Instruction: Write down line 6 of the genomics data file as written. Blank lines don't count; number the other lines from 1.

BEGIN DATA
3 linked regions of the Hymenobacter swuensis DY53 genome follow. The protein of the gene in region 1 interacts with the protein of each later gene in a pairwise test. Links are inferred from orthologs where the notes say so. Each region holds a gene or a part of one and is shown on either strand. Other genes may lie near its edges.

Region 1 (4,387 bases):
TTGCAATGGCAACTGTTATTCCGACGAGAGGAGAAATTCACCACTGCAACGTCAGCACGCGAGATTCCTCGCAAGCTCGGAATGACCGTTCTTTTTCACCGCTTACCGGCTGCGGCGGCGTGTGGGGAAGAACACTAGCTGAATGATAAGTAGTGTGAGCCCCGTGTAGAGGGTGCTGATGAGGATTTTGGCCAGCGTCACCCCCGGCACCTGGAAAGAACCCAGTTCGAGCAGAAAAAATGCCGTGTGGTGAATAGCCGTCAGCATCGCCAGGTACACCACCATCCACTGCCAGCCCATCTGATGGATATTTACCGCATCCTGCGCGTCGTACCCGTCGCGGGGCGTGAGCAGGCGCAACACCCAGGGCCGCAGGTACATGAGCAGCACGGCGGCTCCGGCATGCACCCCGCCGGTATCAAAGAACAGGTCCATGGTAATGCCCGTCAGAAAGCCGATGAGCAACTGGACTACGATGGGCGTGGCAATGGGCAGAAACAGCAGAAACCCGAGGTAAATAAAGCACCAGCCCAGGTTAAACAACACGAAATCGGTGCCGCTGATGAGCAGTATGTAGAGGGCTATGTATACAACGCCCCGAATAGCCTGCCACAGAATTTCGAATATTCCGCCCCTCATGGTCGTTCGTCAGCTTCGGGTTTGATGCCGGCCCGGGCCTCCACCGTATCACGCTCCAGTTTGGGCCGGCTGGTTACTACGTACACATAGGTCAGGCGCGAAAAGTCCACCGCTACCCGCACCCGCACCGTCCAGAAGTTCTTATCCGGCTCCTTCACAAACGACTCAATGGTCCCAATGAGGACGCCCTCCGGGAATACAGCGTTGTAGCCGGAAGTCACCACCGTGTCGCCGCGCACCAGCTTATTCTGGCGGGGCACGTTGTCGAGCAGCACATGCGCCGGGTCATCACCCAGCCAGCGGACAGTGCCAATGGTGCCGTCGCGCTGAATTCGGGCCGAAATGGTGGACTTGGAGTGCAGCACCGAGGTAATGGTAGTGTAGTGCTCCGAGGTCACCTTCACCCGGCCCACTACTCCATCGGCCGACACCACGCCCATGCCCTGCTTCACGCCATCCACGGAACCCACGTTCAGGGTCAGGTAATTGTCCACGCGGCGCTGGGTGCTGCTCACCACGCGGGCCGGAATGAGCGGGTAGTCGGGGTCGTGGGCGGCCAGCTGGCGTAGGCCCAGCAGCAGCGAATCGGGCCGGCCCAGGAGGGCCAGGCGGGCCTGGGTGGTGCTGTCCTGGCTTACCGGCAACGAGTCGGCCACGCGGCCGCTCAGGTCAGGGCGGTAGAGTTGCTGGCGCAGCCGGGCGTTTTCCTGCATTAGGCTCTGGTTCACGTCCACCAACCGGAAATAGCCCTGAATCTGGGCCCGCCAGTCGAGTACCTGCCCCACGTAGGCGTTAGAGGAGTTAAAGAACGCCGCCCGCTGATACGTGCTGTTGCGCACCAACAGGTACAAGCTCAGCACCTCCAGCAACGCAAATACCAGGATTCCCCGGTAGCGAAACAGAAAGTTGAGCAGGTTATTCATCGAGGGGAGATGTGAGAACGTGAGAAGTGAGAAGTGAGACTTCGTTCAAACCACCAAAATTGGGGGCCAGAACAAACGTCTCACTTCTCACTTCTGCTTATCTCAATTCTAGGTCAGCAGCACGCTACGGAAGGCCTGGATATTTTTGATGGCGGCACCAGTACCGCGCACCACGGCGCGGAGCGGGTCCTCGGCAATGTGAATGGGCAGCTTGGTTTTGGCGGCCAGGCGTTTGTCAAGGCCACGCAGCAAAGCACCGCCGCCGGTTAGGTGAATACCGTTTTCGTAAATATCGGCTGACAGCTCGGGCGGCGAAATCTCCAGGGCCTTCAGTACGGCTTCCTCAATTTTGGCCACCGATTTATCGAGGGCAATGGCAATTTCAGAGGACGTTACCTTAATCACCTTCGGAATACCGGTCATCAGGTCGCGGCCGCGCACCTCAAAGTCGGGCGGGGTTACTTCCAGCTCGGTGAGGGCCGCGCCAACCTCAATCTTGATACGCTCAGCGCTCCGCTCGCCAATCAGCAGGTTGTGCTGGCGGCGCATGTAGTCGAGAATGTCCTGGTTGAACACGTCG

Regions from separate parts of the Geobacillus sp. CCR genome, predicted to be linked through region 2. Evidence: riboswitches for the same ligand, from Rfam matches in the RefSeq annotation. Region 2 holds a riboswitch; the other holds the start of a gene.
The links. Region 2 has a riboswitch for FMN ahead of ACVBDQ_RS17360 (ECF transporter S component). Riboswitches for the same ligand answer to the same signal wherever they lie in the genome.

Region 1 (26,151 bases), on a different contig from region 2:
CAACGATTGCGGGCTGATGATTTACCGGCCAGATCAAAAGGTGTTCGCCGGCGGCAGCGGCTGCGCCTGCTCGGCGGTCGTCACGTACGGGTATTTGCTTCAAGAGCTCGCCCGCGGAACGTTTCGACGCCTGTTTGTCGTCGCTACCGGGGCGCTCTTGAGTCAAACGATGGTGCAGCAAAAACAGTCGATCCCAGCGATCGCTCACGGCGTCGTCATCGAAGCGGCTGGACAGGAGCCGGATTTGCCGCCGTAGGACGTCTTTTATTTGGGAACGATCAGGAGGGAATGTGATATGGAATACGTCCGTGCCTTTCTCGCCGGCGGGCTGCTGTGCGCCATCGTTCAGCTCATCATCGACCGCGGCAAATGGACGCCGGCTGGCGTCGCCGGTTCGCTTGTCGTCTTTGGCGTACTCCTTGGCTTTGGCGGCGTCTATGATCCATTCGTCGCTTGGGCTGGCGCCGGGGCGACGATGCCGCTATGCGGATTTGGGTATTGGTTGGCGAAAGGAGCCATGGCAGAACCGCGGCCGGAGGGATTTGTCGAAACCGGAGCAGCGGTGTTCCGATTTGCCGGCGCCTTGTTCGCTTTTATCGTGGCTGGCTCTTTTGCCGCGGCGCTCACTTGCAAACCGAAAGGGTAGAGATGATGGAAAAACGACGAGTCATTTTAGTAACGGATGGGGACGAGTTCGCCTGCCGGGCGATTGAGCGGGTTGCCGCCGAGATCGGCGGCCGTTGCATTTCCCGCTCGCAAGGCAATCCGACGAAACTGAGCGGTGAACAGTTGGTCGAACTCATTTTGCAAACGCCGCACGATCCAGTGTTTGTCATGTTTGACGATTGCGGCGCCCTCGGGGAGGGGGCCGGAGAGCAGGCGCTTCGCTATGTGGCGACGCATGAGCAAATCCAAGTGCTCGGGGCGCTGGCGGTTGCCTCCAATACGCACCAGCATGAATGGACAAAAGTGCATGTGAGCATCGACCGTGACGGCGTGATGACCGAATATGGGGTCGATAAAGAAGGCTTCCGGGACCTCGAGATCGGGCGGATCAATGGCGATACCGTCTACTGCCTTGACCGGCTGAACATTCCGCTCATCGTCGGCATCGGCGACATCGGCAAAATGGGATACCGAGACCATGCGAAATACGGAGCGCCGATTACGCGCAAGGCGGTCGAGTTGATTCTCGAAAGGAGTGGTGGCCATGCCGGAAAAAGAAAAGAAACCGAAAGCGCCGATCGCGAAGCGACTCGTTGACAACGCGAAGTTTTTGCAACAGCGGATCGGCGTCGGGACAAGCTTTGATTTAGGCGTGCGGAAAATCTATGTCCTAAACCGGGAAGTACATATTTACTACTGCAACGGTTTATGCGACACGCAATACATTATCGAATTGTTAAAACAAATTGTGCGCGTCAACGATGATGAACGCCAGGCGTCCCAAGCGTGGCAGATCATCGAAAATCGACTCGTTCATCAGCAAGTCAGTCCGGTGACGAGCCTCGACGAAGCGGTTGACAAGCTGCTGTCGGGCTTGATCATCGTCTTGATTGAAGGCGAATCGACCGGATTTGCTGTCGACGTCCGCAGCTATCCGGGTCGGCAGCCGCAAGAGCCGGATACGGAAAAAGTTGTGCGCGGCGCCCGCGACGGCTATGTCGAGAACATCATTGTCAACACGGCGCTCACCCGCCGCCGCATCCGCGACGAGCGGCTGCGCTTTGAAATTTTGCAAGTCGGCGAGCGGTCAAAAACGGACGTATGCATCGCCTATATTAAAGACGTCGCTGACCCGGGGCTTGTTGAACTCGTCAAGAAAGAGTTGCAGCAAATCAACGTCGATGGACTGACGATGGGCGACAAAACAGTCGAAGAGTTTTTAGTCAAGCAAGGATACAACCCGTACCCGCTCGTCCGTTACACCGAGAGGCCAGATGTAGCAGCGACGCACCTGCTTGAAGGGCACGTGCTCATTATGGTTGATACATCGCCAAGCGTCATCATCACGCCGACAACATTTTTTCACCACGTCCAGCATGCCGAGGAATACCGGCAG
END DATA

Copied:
Region 1 (26,151 bases), on a different contig from region 2: